Pop Culture
Jul 08, 2008, 06:13AM

Escape from New York

Diving in to another New York tradition—the weekend getaway to a calmer locale.

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Photo by jenschapter3

On occasion, you just need to get out of the city. Sometimes the noise, the crowds, and the nagging feeling that you should be doing more than just sitting inside reading a way-too-graphic book about the Black Death become too much and you need to get away. For many New Yorkers, this means a weekend away at their summer house—the woman I'm living with now escapes to her second home on Shelter Island, which I've heard described as "the Hamptons for people who refuse to use 'summer' as a verb." For me, it means spending time at my second home: my grandma's place on Long Island.

Long Island, where my mother grew up, is a de facto part of New York City. But my grandma's town of Laughlin (name changed to protect the innocent), only a 50-minute train ride from Penn Station, feels like a completely different universe from the place where I spend my hectic weekdays.

It's suburban and calm, and, if you go there on a Friday night as I often do, it's a ghost town. Why? Because it's an overwhelmingly Jewish community; on Friday night, almost everyone is at synagogue. I'm not exaggerating when I say that on a Friday evening, you could run down Central Ave. in Laughlin completely naked and not be seen by a single living soul. One of these days I'm going to try it.

I don't visit Laughlin for the calm and quiet, though. I go out there to see my Grandma Bea. As far as grandmothers go, Bea is the coolest. She's a 94-year-old firecracker with more social engagements than a hotel heiress, terrifyingly high Scrabble scores and a cheekily girlish smile I only get to see when we find ourselves in awkward but entertaining situations, like when we walked in on her elderly neighbor doing his laundry in his underwear.

Bea is, to use a phrase that definitely wasn’t in vogue when she was born in 1914, the shit. This woman has lived the kind of life that ought to be recorded in writing, a life which would render most people hard and bitter, but which has made her wise and generous and full of remarkable stories. She's kind of awesome, and I know she's reading this because she checks her email and plays bridge online every day. Like I said, she's the shit.

Last weekend I went out to Bea's for a short visit. After waiting through her appointment at the beauty parlor, where she gossiped with her manicurist and showed me off to her hairdresser, I was treated to lunch with her and three friends. We made our way to the local country club, where Saturday morning golfers were coming in off the green for lunch and martinis, and I found myself sitting at a table with four women over the age of 80. As a college student, it's rare for me to spend time with one octogenarian, let alone four. But every Saturday after their hair appointments, these women get together for lunch, to talk about the week and the world. It's what Sex and the City will look like five sequels from now, when the gals move out of the city and trade their Manolos for Hush Puppies; it's Sexless in the Suburbs.

These women take a great amount of pride and joy in their families and love to update each other on the lives of their children, grandchildren and, in some cases, great-grandchildren (don't even think about it, Bea; I'm only 20). As I sat quietly listening to them talk about what was happening in their large and extended families, the births, graduations and marriages, I was reminded of how important friends are in life. Some things fade with time, like your ability to walk in heels and the social acceptability of casual sex, but friendship is something you always need.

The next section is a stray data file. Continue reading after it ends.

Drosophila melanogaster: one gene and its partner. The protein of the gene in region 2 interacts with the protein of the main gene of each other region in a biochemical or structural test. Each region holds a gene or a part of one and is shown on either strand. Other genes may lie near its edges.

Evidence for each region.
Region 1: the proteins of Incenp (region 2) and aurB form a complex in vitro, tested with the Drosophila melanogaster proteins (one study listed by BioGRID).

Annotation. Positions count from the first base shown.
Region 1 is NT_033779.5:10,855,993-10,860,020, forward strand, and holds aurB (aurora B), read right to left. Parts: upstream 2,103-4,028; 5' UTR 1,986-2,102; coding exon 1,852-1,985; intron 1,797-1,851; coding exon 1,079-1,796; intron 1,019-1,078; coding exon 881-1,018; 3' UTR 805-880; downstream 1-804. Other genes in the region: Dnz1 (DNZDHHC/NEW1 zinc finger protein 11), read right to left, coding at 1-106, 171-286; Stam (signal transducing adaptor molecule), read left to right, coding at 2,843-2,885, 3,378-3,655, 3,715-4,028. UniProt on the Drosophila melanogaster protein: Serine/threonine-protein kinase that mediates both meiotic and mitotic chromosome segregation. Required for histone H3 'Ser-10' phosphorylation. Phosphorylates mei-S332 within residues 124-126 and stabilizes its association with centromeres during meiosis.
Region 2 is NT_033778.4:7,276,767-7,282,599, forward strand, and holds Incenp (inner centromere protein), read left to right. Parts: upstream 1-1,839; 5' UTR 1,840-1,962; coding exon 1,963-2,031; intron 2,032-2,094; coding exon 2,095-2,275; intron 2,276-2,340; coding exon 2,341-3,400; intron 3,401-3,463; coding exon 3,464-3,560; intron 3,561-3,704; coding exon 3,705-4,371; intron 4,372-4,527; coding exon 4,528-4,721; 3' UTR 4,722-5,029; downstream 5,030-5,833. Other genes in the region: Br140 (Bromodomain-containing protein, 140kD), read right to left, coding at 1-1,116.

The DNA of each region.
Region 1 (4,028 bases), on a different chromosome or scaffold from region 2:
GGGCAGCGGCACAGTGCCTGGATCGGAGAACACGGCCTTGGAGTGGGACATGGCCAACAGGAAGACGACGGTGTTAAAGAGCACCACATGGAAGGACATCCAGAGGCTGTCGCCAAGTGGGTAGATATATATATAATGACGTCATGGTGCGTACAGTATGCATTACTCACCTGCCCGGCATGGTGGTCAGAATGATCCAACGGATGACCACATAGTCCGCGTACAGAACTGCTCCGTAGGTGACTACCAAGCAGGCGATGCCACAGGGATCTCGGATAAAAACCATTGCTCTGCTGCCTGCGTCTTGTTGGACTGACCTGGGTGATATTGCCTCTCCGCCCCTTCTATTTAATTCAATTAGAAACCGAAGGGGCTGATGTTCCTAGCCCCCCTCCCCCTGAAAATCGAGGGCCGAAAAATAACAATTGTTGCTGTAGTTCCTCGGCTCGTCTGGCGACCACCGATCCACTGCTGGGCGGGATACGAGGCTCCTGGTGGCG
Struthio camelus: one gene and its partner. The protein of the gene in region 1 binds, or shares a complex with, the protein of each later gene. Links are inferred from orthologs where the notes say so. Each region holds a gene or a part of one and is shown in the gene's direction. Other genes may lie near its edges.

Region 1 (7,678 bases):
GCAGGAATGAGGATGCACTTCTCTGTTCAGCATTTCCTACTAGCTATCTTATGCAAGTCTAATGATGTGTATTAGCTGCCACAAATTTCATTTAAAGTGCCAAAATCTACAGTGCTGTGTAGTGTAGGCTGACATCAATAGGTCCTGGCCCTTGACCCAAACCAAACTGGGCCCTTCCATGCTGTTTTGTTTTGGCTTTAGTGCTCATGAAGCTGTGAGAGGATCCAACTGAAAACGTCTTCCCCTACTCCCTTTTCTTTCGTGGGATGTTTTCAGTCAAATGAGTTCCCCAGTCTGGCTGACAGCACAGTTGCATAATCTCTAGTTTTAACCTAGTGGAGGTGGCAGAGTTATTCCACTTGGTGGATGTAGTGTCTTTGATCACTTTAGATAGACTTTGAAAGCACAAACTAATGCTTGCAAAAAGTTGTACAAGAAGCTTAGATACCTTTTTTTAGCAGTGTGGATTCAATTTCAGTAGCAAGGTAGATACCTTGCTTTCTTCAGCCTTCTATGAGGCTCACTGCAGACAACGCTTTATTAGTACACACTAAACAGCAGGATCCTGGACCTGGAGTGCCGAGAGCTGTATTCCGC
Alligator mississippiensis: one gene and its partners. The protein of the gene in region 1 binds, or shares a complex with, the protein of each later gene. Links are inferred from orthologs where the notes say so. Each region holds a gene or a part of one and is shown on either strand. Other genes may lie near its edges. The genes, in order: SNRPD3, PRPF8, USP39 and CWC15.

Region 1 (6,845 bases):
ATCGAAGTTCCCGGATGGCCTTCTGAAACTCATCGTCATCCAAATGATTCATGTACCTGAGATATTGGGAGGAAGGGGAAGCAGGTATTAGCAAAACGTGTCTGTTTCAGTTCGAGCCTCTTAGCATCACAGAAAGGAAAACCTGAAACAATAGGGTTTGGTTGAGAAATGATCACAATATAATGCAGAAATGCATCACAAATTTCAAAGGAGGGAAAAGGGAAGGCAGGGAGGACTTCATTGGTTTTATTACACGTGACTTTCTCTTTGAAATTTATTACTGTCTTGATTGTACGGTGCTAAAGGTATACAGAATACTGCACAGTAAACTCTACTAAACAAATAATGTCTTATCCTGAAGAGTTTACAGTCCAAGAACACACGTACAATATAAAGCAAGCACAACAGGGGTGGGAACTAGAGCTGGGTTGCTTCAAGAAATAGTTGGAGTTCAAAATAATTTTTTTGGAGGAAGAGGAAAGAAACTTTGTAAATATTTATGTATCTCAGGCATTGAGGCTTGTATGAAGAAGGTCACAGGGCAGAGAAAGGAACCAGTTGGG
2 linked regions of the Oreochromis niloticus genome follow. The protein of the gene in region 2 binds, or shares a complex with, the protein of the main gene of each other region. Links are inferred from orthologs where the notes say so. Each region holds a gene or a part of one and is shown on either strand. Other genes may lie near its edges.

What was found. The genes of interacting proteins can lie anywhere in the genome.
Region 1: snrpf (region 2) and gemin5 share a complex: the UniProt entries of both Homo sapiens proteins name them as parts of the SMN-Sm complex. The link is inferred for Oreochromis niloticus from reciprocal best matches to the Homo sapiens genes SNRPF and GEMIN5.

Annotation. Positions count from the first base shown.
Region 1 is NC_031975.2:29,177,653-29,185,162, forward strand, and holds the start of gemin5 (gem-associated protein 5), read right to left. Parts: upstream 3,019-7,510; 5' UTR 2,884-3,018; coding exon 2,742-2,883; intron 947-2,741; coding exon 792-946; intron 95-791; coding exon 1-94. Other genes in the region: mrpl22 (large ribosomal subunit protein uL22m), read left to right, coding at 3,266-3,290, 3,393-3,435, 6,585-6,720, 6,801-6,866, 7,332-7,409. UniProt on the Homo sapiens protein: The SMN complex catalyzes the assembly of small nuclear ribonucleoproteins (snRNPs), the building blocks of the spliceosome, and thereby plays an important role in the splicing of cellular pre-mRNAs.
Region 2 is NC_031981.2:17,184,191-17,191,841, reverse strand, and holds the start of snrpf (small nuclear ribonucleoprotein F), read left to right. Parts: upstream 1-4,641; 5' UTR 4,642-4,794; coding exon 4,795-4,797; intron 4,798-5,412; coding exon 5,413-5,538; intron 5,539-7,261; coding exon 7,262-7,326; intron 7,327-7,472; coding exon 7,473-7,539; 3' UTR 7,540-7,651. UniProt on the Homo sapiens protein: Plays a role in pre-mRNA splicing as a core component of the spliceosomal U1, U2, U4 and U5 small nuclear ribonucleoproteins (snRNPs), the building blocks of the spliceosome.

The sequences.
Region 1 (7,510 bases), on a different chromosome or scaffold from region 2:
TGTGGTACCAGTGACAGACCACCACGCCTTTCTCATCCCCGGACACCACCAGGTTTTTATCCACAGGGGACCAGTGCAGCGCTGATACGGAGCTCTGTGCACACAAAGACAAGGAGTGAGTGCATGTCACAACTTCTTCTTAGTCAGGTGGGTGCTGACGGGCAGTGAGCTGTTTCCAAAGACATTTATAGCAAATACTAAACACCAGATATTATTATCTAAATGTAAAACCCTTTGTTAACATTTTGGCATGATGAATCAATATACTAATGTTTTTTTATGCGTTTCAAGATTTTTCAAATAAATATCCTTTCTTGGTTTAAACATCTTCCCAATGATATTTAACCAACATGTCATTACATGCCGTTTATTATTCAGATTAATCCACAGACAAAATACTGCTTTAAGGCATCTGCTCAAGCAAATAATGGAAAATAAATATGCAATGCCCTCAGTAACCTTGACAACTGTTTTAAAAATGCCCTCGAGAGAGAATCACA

Family is crucial, of course, but what if you get stuck with a less-than-ideal family? What if, as was the case for Bea, one of your daughters moves to the other side of the world and raises her family there? What if you want to complain about your family, but your therapist can't see you until Tuesday?

By age 80, most people find themselves becoming increasingly isolated as they lose their mobility and their worlds become smaller. But for Bea and her friends, the greatest weapons against that isolation are their friendships. It takes effort to reach out to new people, to build new relationships and to foster the kind of community in which you feel comfortable and looked out for. Yet this is the kind of community I witnessed on Saturday, and that effort is one that these women make every weekend.

I am fortunate to have wonderful friends, people who call me on my bullshit and give excellent hugs, who enrich my life with their best qualities and challenge me with their worst. I'm in contact with some every day; we engage in flurries of text message catch-up sessions or exchange links to interesting and amusing newspaper articles through IM. Some of them I only get to see once a year, when we're faced with the immense challenge of condensing a year's worth of our hectic lives into one dinner conversation or coffee date. All of them are a part of the community I've worked to build during my short lifetime, and I sincerely look forward to the day when, after a session at the beauty parlor, I can introduce a few of them to my granddaughter. Minus the Hush Puppies.

  • i don' know about the "excellent hugs" part but I was born in New York City and loved going to my uncle's place in Southampton. i liked seeing trees and ponds and birds, unlike the city. but the traffic was awful on weekends and in town it often seemed just like manhattan.

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